Final Explorations, Memorizations and Jubilations
I turned in my final paper the second week of May and was suddenly face-to-face with my final few weeks. Five months in London summarized by a ‘tour de force’ of markets, palaces, barbeques and pageantry. After saying goodbye to my parents in early May, I began a farewell tour of sorts: I returned once more to all of my London favorites, ventured out of the city to Brighton, and attempted to soak up every moment in the city that had become home too easily to leave it so soon. I lost count the number of times I just wanted a simple night with friends and a pint at our nearby student pub. I spent hours during rainy afternoons inside the National Gallery and other museums reconnecting with the art I visited my first week in town. (And noticing with amazement how far the Olympic countdown in Traflagar Square had progressed during my time.)
I spent a (thankfully beautiful) day in Brighton on an IFSA trip in mid-May. In the end, I wished I’d spent more time there; the city has a quirky quality to it that reminded me of the Hampden section of Baltimore. We spent our morning on a tour of the immense Royal Pavilion that is truly one of the most indescribable sights of the last five months. It’s majestically and imposingly beautiful and awe-inspiring, instantly dwarfing you once inside. We wandered through street markets, found an amazing ice cream shop in an alleyway and shared a pin with fish and chips on the Pier. I felt a bit like my worlds were merging: fresh off my parents fantastic visit and reminders of weekends on the Jersey shore piers and Baltimore, my day in Brighton was the first time I felt torn across the ocean, longing both for home and for more time in England. It was spectacular and bittersweet all at once.
I finally visited Kensington Palace once back in London and spent many hours walking the Gardens and Hyde Park. During a rare gorgeously sunny weekend at the end of May, I picnicked for hours in Reagent’s Park and on Primrose Hill with my flatmates. I spent many nights socializing with amazing friends, including a successful 80s night (Truffle Shuffle! As in the Goonies!) at the student union’s nightclub. And even with my last couple weeks counting down, I met a wonderful new friend (turned flatmate) Sarah, who helped me discover my inner cat lady and quickly became one of the people I knew I’d miss the most. I planned coffee dates on almost a daily basis to see friends and caught myself staring out windows on buses just watching the city move around me.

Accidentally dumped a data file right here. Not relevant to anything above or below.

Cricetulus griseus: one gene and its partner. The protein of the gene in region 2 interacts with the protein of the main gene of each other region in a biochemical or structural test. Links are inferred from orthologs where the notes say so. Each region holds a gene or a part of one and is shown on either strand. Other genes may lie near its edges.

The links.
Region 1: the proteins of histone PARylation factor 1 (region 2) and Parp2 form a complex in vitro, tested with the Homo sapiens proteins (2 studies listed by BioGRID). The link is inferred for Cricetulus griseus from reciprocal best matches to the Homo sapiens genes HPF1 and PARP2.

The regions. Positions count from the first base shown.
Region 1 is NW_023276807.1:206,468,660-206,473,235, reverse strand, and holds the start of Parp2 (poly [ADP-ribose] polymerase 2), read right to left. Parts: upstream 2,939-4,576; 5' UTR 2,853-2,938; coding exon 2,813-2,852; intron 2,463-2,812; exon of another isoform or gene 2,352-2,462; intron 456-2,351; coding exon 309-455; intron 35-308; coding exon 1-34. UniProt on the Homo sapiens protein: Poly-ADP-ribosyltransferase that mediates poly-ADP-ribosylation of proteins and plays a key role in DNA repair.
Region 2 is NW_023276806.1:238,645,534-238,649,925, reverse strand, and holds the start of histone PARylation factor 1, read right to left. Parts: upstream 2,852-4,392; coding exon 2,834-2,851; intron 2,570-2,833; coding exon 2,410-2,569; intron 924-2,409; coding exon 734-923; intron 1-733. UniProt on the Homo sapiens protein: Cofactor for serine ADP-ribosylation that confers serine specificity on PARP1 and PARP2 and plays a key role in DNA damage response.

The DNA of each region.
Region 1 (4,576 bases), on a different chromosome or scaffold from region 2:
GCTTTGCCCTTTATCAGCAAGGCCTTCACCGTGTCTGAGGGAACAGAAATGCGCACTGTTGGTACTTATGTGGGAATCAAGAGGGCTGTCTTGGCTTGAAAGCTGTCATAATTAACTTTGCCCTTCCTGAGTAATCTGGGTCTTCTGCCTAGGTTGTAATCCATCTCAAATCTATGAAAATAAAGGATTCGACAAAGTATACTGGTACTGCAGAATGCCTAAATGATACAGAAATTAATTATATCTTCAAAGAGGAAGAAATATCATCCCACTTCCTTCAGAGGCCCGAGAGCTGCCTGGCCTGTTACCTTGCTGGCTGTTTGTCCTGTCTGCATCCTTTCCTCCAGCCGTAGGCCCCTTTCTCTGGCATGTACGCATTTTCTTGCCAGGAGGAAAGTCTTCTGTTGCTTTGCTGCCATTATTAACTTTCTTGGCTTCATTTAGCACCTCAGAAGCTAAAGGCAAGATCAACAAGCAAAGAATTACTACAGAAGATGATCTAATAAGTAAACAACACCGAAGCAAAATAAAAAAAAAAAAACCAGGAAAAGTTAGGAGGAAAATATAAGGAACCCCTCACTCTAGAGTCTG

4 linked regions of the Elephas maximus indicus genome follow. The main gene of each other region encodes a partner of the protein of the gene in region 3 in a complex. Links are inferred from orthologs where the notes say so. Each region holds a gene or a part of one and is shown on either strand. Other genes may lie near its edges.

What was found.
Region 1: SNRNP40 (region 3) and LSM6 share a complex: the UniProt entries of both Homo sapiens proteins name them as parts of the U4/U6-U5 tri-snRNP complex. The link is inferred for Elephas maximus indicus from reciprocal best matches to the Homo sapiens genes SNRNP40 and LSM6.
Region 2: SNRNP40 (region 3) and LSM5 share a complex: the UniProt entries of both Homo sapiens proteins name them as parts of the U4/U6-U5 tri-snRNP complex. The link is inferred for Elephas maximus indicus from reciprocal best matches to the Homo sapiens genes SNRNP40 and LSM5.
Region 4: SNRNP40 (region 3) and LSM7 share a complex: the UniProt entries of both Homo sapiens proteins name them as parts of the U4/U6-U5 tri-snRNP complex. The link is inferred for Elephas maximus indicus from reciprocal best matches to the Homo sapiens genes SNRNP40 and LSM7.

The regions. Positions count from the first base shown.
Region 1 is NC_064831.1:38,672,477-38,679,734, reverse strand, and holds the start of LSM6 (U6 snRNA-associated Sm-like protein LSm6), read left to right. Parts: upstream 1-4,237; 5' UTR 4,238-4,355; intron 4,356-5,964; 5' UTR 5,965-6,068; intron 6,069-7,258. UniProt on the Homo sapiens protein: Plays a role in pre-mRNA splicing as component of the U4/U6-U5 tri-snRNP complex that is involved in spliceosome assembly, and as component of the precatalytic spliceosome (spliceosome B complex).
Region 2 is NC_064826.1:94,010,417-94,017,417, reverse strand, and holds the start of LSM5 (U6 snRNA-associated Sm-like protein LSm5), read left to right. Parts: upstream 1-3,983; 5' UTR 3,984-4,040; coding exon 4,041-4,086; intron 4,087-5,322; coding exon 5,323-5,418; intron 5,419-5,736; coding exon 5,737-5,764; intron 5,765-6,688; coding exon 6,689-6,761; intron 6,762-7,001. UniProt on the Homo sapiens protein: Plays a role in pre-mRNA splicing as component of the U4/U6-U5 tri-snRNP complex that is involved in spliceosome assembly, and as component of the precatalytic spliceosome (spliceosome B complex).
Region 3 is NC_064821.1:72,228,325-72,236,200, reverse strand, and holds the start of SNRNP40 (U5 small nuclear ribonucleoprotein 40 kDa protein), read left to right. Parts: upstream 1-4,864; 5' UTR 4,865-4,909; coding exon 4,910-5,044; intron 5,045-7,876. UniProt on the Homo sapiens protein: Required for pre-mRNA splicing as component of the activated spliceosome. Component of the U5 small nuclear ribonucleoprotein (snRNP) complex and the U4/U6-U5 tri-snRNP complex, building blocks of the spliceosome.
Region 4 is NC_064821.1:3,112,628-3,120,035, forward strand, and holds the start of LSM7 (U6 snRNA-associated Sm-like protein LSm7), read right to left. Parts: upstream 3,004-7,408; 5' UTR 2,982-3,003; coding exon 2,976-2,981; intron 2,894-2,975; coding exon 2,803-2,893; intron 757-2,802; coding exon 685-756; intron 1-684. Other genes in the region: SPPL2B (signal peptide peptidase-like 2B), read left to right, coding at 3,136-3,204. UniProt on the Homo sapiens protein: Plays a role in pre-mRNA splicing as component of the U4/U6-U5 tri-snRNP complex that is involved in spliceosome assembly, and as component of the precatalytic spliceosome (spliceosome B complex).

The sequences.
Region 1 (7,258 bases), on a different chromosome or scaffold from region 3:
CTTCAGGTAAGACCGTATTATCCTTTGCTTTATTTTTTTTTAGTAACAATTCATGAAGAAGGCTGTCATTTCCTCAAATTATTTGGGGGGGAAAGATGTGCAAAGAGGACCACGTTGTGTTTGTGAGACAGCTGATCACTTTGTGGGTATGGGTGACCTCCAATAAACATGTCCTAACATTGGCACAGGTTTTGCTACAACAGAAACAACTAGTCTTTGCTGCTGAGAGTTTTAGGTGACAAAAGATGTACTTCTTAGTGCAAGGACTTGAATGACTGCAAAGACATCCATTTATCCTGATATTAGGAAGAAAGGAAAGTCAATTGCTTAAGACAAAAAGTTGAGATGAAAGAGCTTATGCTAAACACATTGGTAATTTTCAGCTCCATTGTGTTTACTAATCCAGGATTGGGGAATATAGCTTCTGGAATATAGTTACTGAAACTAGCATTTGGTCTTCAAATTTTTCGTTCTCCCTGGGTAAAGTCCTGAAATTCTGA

My last weekend was marked by the most impressive party of all: Queen Elizabeth II’s Diamond Jubilee. The Friday eve of Jubilee weekend, I had an amazing time at a barbeque with mostly theatre gathered at my friends, Jack and Jo’s, house. It was strangely ironic to spend my last Friday with the first people (outside of my flatmates) to make me feel so welcome in London. It only occurred to me the next morning, as a pondered over my cereal, that I didn’t know any of the them at the beginning of 2012 and yet, I now cannot imagine what my life abroad would have been like without them.
Sunday found Sarah and I in the rain along the Thames, watching the River Pageant and joining in with the spontaneous chorales of ‘God Save the Queen.’ It was completely worth the soaked state of our clothes just to see the flotilla pass among the sea of Union flags in the crowd. The amount of pure patriotism and pride during the weekend was incredible; it felt like a local Fourth of July parade in America, multiplied by millions of people situated on the river. The same happened as Lauralyn and I tracked the Queen’s carriage along Pall Mall in the rain on Tuesday before seeking shelter in a Leicester Square Starbucks and doing more of that staring out the window I mentioned earlier.
I spent those last few weeks imprinting London onto my memory. I wanted to be able to recall it all, from the sights and sounds of the city to the conversations of my friends at the pub and the specific aroma of Borough Market on a Saturday morning. But as I waved a last goodbye to my fellow theatre tech, luggage helper and great friend Claire and moved through Heathrow’s Terminal 3, I knew it was time to go home. I was ready to go home to family, good pizza and Hopkins. My farewell tour had successfully filled my memory with illustrations of London, so that even as I left that wonderful, dreary city below during the ascent, I definitely didn’t leave it behind.
Keep an eye out for the last edition of this study abroad saga, as I reflect on my first month Stateside, coming soon.